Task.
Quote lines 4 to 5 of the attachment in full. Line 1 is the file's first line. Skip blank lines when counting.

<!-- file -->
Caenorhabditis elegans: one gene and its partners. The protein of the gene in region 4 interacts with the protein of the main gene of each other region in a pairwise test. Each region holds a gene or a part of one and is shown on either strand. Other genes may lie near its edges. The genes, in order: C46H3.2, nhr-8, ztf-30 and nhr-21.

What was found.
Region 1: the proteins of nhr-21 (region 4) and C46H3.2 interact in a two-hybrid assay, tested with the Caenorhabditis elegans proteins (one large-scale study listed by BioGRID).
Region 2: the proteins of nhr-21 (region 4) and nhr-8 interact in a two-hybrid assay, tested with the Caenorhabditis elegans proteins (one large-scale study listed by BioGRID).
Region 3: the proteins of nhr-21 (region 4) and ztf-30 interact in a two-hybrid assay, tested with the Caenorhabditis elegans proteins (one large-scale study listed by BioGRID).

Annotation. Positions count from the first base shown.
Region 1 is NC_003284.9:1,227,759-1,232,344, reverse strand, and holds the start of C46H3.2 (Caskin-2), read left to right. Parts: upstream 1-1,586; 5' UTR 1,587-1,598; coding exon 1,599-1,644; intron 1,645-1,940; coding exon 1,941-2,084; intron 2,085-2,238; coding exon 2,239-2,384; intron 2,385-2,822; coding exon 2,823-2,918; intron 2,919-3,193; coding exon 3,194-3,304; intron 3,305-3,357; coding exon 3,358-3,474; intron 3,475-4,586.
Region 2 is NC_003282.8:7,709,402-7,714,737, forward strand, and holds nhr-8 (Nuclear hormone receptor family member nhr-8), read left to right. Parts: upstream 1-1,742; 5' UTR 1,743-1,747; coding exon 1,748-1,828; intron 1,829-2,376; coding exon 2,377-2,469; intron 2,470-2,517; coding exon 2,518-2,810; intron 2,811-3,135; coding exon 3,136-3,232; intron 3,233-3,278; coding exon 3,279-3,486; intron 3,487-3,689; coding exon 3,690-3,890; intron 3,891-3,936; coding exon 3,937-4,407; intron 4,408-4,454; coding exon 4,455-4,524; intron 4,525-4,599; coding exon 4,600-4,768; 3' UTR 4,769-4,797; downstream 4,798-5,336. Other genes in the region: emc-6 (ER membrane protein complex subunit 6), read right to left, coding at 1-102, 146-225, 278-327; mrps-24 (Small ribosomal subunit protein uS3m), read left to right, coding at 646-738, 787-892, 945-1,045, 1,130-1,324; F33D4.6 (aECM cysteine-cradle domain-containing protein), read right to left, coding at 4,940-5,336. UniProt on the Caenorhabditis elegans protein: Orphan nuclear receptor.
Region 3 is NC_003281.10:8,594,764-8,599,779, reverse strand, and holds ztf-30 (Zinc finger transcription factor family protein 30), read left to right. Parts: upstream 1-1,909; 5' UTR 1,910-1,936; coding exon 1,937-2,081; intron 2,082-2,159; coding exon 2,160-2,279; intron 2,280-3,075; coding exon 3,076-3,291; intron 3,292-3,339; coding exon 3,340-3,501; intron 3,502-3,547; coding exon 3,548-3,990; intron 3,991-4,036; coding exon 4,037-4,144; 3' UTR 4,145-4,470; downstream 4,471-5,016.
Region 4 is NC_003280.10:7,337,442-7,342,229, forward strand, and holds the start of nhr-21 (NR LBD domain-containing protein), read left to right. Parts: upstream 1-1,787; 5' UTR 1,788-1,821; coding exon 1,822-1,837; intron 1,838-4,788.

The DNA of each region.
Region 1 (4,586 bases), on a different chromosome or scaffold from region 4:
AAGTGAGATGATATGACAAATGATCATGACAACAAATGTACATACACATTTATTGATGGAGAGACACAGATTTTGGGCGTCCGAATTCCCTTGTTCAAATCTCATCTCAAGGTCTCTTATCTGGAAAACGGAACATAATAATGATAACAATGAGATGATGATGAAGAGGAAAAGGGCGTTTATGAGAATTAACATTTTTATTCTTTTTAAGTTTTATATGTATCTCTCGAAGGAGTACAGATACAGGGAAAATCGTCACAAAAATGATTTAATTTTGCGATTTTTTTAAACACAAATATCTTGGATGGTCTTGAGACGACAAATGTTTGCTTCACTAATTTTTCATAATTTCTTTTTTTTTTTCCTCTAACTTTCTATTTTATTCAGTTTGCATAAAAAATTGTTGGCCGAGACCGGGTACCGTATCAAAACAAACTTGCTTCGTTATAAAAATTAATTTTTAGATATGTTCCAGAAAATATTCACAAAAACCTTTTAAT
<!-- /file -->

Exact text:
Region 2: the proteins of nhr-21 (region 4) and nhr-8 interact in a two-hybrid assay, tested with the Caenorhabditis elegans proteins (one large-scale study listed by BioGRID).
Region 3: the proteins of nhr-21 (region 4) and ztf-30 interact in a two-hybrid assay, tested with the Caenorhabditis elegans proteins (one large-scale study listed by BioGRID).